8 Steps to Finding Your Field of Dreams Job? (1. Build it and they will come…)

fieldofdreams

In the 1989 fantasy movie Field of Dreams, starring Kevin Costner, an Iowa corn farmer hears voices that tell him to build a baseball diamond in his fields. He does and the Chicago Black Sox show up! It’s a great film and was nominated for three Academy Awards.

Because I make my living as a writer and actor (as Wayne Pyle), I often hear, “You’re so lucky, you’re following your dream” or “You’re so lucky, you have a dream job.” I’ve never quite understood what people mean when they say that because my “dream job” is something that I worked hard to build, luck really had nothing to do with it (it sure helps, though).

Like any job, writing and acting are professions that you can prepare for or just jump into and hope for the best. I took the former path and prepared for a long time to do these dream jobs. Like Kevin Costner’s character, Ray Kinsella, people often think I’m crazy for pursuing these professions. Like Ray, I’ve been on the brink of financial ruin. But by building my path to these professions, people have come and supported me in my dreams.

TheLadders.com inspired this post. I wanted to share my experience pursuing these professions with people who might be looking for a way to break into them right out of school or later in life.

Ever since I can remember, I’ve been passionate about performing and telling stories. When I was four, my parents got me on the children’s television program Romper Room. Our local TV affiliate in Philadelphia hosted the show. My best friend, Bobby, and I were on set together. I still have very vivid memories from that experience.

When I was ready to go to real school (instead of TV school), we moved to rural Pennsylvania and there was no internet or cable television back then (gasp). My brother and I would make puppet stages and write plays. We’d play role-playing games like Dungeons and Dragons or make up our own worlds. One of my favorites was “Chuck and Mack” where we pretended to be middle-aged guys with jobs. It was absurd and hilarious. I was always creating short stories and comic books. I got in trouble once when I “published” a comic at my junior high school called “Marshmallow Man” about an overweight bully who just happened to have the same name as the real overweight bully who was always picking on me in class.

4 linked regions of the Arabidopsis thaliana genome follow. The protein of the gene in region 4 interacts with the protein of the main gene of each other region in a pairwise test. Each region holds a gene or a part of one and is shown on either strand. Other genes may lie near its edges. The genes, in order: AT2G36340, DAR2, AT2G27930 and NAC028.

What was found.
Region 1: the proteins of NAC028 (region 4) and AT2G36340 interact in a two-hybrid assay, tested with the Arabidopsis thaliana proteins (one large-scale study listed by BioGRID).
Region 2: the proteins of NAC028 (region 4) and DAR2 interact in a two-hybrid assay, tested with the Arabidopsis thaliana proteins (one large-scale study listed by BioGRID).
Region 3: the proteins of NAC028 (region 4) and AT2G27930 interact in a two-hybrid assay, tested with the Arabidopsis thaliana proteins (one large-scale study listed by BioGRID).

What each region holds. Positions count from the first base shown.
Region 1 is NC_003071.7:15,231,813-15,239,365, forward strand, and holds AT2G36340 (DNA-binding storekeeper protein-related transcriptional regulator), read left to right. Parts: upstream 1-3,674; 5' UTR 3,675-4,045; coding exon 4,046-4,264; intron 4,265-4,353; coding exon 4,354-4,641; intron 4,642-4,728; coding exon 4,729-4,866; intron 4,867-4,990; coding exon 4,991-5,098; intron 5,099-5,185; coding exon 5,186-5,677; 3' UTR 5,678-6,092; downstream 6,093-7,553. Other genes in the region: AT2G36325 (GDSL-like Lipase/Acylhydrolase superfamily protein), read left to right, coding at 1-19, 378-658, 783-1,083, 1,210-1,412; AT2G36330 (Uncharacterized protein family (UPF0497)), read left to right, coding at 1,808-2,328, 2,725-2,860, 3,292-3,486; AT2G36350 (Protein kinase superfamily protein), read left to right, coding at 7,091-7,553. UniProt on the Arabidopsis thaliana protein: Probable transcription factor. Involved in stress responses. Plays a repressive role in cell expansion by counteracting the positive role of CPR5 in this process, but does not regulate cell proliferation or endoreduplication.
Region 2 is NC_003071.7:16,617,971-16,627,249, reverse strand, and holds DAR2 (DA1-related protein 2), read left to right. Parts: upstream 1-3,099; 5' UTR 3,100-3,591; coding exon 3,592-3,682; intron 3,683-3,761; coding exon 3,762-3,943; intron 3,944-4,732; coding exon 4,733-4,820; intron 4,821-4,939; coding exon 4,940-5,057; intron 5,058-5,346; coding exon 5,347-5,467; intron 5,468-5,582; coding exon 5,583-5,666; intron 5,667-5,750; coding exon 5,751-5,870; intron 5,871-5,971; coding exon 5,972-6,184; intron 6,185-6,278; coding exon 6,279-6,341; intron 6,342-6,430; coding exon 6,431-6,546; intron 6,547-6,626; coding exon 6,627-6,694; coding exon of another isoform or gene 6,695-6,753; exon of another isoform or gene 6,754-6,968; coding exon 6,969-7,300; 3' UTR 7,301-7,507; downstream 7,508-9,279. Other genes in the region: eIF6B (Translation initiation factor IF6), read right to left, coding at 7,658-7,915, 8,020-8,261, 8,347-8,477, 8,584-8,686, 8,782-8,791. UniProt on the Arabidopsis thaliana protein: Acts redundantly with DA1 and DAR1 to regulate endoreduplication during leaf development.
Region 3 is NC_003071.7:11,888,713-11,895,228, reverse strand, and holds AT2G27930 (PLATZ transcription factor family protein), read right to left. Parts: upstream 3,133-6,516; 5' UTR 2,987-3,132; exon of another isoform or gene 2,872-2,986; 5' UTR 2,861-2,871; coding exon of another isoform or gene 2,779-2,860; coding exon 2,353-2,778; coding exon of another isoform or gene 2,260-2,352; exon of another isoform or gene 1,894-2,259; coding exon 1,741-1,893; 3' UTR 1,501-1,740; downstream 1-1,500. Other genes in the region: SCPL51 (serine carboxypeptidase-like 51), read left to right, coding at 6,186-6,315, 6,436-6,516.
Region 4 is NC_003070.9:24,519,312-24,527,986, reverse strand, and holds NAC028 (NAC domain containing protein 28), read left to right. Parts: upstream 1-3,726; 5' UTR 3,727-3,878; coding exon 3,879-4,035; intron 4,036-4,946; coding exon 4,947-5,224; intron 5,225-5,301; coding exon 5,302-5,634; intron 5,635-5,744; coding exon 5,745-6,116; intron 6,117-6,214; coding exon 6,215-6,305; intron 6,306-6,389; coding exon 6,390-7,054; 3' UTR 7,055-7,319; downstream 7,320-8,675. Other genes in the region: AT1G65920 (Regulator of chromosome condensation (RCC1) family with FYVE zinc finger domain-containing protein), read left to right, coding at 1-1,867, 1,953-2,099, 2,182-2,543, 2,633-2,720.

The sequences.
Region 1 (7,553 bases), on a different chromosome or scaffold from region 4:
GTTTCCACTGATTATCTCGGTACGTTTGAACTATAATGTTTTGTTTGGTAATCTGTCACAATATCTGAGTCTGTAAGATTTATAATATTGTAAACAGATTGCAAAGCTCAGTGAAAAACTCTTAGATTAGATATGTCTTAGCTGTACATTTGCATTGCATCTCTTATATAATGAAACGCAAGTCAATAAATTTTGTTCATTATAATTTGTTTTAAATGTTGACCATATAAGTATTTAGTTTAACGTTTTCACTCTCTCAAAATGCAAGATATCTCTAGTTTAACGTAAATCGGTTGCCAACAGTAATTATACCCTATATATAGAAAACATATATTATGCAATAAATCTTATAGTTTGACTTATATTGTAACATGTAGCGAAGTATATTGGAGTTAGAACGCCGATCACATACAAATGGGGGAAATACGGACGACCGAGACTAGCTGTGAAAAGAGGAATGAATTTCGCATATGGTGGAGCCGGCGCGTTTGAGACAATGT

We moved from rural Pennsylvania to a small town in Pennsylvania and I kept pursuing acting and writing. I went to undergrad at Susquehanna University where I pursued a Communications/Theatre Arts degree with a minor in Writing. I worked for the literary journal, wrote for the school newspaper (mostly parody essays) and did as much acting as I could. The school wasn’t giving me the professional training experience I wanted, so I pursued an apprenticeship at a professional theatre company called The Actors Theatre of Louisville. It was a well-known program and difficult to get into. I was accepted as a junior, but when they found out how young I was, they wouldn’t take me. They made me wait until I was a senior in college. I had to audition again, and this time I got in. I couldn’t afford to pay for the year away, so I convinced the college president that doing an apprenticeship at an established theatre company was the same as study abroad and that they should give me college credit while I was there.

It worked! I wrote plays and poetry for my writing minor and completed my theatre credits by keeping a journal of all the amazing work I was doing at the Actors Theatre of Louisville. I met some amazingly talented playwrights and I got to act in their plays. The theatre produced one of my monologues and a ten-minute play. It was a great experience.

When the apprenticeship was over, I moved to Chicago. The Second City was where I wanted to be. Chicago is an amazing place to do theatre. There was so much energy and excitement. I worked with a lot of small companies. One company, The Griffin Theatre, was also a place to produce new work. They included my ten-minute play in a short plays festival and I also became an actor in their company. Bailiwick Repertory was another company I worked for often. They produced a full-length children’s play that a group of us wrote together called, The Forest of Arden. It was a choose your own adventure play. At certain points we would ask the audience which action the main character should choose. We would then do that action and the story would change slightly. Most of the work I did in Chicago was because of relationships I built over time with actors, writers and producers.

I also had the wonderful opportunity of being on another children’s television show, The Magic Door. It was shown on early Sunday mornings, so my friends who were out partying late on Saturday would often call me and leave drunken messages on my answering machine. “Hey, saw you playing a screenwriting monkey on the Magic Door! Hilarious! I’m going to bed now. Zzzzzzz.”

I was also writing a lot of poetry in Chicago and participating in open mics. That was quite an experience. Dive bars would hold open mics and the barflys and the poets would be a little family for the evening. One of my poems, Sometimes: The Coat Closet,  was picked by the city for a program called Dial-a-Poem Chicago. It was advertised all over the city. People would call the poetry line and hear the poet read their poem. For some reason, a suburban Chicago housewife called the line and thought my poem was offensive. She called a local radio station and they played my poem about 10 times on the air. The usual call rate for Dial-a-Poem was 80 people. That week, my poem got 8,000 calls. I was “viral” before anyone knew what that meant. The famous Chicago Tribune columnist, Mike Royko, did a column about my poem. I felt like a real Windy City native.